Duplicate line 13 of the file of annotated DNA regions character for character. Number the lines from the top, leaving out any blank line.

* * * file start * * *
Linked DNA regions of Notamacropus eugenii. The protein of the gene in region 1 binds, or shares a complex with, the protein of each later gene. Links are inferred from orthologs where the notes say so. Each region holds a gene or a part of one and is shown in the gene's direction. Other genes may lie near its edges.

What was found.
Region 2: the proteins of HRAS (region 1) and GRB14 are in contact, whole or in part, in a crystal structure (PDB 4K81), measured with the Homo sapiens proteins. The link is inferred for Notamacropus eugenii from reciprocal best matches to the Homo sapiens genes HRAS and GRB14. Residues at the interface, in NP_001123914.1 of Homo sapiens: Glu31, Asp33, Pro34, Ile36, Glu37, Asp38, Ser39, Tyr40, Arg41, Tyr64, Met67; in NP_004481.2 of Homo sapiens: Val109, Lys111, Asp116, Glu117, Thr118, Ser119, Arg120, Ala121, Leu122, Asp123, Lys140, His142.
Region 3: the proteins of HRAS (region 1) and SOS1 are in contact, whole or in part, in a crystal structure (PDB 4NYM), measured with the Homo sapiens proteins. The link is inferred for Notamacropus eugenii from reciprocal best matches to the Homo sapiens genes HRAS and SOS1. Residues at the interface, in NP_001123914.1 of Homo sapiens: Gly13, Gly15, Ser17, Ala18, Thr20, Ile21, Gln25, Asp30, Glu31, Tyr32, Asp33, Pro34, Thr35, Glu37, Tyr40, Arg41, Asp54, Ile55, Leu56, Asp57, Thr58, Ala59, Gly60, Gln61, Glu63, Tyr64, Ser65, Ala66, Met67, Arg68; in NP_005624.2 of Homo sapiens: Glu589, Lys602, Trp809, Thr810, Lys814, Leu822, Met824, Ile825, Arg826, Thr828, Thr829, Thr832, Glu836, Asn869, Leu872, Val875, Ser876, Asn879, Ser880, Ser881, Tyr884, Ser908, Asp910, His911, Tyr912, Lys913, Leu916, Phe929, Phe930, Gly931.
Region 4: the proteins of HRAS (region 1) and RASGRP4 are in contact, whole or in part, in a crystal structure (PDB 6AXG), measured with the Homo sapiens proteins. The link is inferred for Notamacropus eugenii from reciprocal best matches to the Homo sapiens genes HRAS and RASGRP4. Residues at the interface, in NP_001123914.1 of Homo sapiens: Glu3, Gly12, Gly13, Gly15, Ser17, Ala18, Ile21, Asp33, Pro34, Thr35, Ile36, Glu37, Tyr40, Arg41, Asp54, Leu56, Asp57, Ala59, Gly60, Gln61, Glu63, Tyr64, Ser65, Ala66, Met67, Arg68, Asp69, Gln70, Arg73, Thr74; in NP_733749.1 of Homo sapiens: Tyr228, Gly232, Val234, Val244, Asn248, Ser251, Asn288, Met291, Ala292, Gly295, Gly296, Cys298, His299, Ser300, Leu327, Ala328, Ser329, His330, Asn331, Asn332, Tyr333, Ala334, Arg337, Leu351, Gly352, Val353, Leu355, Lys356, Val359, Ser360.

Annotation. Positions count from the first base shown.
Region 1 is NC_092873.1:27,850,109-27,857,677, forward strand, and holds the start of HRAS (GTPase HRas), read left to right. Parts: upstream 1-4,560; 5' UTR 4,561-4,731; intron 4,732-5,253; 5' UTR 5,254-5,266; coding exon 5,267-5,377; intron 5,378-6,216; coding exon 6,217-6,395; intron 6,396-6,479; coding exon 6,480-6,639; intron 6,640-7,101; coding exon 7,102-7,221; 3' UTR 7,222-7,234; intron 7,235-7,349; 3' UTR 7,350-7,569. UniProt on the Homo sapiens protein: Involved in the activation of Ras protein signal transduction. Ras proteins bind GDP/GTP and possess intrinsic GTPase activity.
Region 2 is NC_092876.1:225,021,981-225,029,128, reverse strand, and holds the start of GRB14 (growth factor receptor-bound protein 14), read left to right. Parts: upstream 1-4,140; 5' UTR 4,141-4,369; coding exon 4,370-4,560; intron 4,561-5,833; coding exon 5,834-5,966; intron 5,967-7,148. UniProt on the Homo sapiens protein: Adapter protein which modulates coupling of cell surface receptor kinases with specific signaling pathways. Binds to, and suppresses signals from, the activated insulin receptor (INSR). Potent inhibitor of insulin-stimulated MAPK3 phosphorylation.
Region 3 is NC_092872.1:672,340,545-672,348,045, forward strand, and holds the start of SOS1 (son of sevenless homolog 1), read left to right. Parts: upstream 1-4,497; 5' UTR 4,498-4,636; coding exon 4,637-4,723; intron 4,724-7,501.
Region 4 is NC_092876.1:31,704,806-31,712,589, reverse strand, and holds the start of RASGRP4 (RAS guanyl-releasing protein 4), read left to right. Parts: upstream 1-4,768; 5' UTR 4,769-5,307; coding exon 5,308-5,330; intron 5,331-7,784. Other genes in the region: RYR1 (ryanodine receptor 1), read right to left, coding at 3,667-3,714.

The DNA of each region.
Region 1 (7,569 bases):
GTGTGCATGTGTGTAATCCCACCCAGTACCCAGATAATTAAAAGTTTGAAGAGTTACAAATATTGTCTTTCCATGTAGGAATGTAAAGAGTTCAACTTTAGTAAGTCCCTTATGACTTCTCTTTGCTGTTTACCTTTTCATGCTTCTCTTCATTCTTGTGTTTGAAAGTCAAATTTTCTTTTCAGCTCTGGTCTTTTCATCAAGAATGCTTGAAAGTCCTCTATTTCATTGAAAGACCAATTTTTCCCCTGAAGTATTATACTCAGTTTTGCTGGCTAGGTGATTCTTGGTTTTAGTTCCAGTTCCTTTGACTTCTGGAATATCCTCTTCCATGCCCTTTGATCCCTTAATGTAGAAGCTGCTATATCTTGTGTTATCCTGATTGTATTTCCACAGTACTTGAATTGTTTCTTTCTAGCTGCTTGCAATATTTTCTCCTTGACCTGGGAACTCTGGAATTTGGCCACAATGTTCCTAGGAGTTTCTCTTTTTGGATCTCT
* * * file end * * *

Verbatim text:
GTGTGCATGTGTGTAATCCCACCCAGTACCCAGATAATTAAAAGTTTGAAGAGTTACAAATATTGTCTTTCCATGTAGGAATGTAAAGAGTTCAACTTTAGTAAGTCCCTTATGACTTCTCTTTGCTGTTTACCTTTTCATGCTTCTCTTCATTCTTGTGTTTGAAAGTCAAATTTTCTTTTCAGCTCTGGTCTTTTCATCAAGAATGCTTGAAAGTCCTCTATTTCATTGAAAGACCAATTTTTCCCCTGAAGTATTATACTCAGTTTTGCTGGCTAGGTGATTCTTGGTTTTAGTTCCAGTTCCTTTGACTTCTGGAATATCCTCTTCCATGCCCTTTGATCCCTTAATGTAGAAGCTGCTATATCTTGTGTTATCCTGATTGTATTTCCACAGTACTTGAATTGTTTCTTTCTAGCTGCTTGCAATATTTTCTCCTTGACCTGGGAACTCTGGAATTTGGCCACAATGTTCCTAGGAGTTTCTCTTTTTGGATCTCT